Tribiano (Lombard: Tribian [triˈbjãː]) is a comune (municipality) in the Province of Milan in the Italian region Lombardy, located about 20 kilometres (12 mi) southeast of Milan. As of 31 December 2004, it had a population of 2,512 and an area of 7.0 square kilometres (2.7 sq mi).[3]

Tribiano
Comune di Tribiano
Comune of Tribiano
Location of Tribiano
Tribiano is located in Italy
Tribiano
Tribiano
Location of Tribiano in Italy
Tribiano is located in Lombardy
Tribiano
Tribiano
Tribiano (Lombardy)
Coordinates: 45°25′N 9°23′E / 45.417°N 9.383°E / 45.417; 9.383Coordinates: 45°25′N 9°23′E / 45.417°N 9.383°E / 45.417; 9.383
CountryItaly
RegionLombardy
Metropolitan cityMilan (MI)
FrazioniLanzano, Zoate and San Barbaziano
Government
 • MayorRoberto Gabriele (Fratelli d'Italia)
Area
 • Total7.0 km2 (2.7 sq mi)
Population
 (2021)[2]
 • Total3,623
 • Density520/km2 (1,300/sq mi)
DemonymTribianesi
Time zoneUTC+1 (CET)
 • Summer (DST)UTC+2 (CEST)
Postal code
20067
Dialing code02
Patron saintSaints Vito, Modesto and Crescenzia
Saint day15th June
Websitehttps://www.comune.tribiano.mi.it/it-it/home

Tribiano borders the following municipalities: Paullo, Mediglia, Mulazzano, Colturano, Dresano.

Demographic evolutionEdit

Since 1861 (year of Italian Unification) the population had a big increase, mostly in the 2000s, due an increase of people moving in Tribiano. Since 1861 the population went to 785 people, 864 in 1951, to 1193 in 1991 and 3623 in 2021.

HistoryEdit

The foundation of Tribiano dates back to Roman times. At the time it was a small agricultural village called Trebianus, which was crossed by an important Roman road, the Via Regina, which connected the river port of Cremona (modern Cremona) with Mediolanum (Milan). Later it was part of the Lodi area and its diocese. In the Napoleonic age (1809) Paullo became a hamlet of Tribiano.

After the Second Italian War of Independence, following the enactment of the Rattazzi Decree (1859), the municipality was assigned to the province of Milan. Despite the historical ties with the Lodi area, at the constitution of the province of Lodi (1992) the municipality of Tribiano decided not to be part of it, thus remaining in the province of Milan.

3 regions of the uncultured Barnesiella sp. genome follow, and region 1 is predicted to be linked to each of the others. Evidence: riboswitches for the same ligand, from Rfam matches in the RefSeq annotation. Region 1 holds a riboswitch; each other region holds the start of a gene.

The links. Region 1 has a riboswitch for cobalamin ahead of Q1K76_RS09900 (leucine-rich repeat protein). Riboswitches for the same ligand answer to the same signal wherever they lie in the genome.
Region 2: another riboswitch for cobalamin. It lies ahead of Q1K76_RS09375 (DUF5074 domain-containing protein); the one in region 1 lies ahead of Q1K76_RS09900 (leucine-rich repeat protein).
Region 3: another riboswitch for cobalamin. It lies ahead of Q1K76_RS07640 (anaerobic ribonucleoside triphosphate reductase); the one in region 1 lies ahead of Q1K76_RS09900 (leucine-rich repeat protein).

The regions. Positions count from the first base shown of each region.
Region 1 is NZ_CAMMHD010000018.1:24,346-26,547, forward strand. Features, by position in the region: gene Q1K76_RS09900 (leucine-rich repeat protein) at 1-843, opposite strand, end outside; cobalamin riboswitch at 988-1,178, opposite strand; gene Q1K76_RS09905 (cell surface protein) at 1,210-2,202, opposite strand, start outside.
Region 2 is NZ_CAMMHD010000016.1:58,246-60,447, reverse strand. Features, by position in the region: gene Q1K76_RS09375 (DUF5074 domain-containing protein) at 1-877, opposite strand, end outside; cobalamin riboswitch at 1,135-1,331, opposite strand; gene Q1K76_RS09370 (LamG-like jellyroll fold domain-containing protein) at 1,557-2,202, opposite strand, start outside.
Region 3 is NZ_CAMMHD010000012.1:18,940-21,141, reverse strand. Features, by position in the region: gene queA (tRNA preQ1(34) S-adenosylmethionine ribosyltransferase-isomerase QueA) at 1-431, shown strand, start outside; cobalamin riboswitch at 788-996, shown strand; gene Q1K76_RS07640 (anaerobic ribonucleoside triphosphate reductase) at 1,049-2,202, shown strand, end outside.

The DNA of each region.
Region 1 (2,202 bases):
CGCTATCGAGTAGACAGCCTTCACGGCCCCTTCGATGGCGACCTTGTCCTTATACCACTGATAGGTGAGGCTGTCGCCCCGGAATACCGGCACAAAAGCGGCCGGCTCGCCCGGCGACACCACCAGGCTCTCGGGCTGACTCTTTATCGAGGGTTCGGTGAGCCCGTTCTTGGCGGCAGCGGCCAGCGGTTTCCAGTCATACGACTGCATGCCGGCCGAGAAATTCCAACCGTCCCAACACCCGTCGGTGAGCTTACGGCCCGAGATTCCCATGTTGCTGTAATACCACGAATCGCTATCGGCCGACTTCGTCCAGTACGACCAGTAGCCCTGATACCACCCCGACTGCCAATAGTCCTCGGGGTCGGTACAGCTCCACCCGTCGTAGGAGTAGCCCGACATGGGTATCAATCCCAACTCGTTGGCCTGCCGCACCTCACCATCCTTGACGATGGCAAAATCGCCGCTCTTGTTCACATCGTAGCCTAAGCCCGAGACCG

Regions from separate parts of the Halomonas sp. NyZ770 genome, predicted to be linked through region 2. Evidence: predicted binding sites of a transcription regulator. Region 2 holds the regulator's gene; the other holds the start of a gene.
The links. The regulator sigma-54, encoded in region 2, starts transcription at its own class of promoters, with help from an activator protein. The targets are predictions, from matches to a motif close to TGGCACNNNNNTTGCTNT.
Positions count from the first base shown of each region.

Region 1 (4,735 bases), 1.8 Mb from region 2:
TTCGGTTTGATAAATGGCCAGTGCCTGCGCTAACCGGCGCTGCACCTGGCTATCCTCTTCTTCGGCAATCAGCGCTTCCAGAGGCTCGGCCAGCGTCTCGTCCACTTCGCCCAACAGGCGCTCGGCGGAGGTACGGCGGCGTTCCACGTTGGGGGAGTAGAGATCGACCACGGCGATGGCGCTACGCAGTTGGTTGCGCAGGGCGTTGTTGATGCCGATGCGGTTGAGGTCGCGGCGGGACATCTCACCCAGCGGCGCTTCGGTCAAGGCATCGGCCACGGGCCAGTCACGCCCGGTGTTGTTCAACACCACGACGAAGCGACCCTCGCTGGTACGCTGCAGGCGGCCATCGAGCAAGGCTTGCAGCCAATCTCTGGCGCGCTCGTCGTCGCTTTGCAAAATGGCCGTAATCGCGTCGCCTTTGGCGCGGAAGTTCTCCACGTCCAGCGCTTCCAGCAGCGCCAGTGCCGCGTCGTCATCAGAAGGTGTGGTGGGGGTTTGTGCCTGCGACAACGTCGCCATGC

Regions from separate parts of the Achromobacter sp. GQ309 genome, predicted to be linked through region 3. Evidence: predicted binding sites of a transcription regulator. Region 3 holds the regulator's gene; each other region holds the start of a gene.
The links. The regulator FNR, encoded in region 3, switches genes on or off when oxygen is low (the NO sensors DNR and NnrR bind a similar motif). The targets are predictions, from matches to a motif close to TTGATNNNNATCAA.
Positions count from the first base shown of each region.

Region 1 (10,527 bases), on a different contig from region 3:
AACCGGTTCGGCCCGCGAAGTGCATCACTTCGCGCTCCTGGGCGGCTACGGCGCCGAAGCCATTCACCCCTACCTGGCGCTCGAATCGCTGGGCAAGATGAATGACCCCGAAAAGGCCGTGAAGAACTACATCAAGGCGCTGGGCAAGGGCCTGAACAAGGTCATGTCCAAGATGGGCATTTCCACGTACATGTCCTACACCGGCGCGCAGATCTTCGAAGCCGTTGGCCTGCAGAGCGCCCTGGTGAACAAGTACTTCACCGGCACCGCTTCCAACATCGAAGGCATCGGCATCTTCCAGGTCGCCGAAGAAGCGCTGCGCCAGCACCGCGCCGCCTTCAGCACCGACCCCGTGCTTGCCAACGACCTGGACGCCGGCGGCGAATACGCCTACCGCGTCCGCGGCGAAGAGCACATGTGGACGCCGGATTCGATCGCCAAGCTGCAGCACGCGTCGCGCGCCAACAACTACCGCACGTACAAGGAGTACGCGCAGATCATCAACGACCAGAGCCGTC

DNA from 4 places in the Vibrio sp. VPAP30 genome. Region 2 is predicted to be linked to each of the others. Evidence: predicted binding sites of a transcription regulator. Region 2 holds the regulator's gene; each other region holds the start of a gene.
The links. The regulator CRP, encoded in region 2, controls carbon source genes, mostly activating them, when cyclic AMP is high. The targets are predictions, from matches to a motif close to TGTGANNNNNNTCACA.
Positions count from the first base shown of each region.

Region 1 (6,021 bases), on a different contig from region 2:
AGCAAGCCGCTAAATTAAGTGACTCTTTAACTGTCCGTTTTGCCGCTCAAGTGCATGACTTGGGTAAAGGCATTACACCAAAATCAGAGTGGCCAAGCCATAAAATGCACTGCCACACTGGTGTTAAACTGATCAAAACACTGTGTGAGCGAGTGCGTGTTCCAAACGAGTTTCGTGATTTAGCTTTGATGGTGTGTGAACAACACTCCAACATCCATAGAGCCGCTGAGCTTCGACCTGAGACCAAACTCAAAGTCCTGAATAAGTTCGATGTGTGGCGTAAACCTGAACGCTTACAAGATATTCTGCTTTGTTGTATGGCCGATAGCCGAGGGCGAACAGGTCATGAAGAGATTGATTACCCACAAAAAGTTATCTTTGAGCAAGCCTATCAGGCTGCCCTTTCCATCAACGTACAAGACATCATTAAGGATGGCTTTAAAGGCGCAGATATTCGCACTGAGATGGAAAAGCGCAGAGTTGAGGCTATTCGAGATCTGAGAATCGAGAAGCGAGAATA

During World War I and the World War II, many male citizens from Tribiano went to fight at the front and in the different military corps. There is a dedicated monument in Papa Giovanni Paolo II (Pope John Paul II) square.

SymbolsEdit

Coat of ArmsEdit

In blue, it has a bundle of three ears of wheat, each surmounted by a star, with the word "Trebianum" on its head, all in gold.

Edit

Divided into two colored parts on the left side in yellow and in the opposite side in blue. In the center there is the coat of arms of Tribiano adorned with branches and leaves of various types.

Physical geographyEdit

The territory is arranged in such a way as to flank the main traffic routes of the Milanese south-east, and extends over an area of 4,150 km in length and almost 3 km in width.

A historic town with a mainly agricultural economy, around the 1960s, around 70 factories / industries were installed on the territory, which ensure work for thousands of workers from neighboring municipalities.

The landscape is typical of the Po Valley, with fields surrounded by canals, ditches and canals, suitable for irrigation, long avenues rendered ethereal by the rows of poplars, plane trees and willows that line the edges.

Tribiano runs along the Addetta canal, a branch of the Muzza canal, which divides the town from North-East to South-West.

Anthropic geographyEdit

HamletsEdit

LanzanoEdit

Famous for its small church dedicated to Saints Gervasio and Protasio. A feud that was owned by various hands but with the veto to preserve and care for the land and the church.

ZoateEdit

It too was a fiefdom, but it became a county only in the year 1668. In the hamlet there is a golf course and the well-known company Vortice.

San BarbazianoEdit

It was a feud of the counts Melzi and of the Alari, the same ones who had the fief of Tribiano until its extinction.

ReferencesEdit

  1. ^ "Superficie di Comuni Province e Regioni italiane al 9 ottobre 2011". Italian National Institute of Statistics. Retrieved 16 March 2019.
  2. ^ "Popolazione Residente al 1° Gennaio 2018". Italian National Institute of Statistics. Retrieved 16 March 2019.
  3. ^ All demographics and other statistics: Italian statistical institute Istat.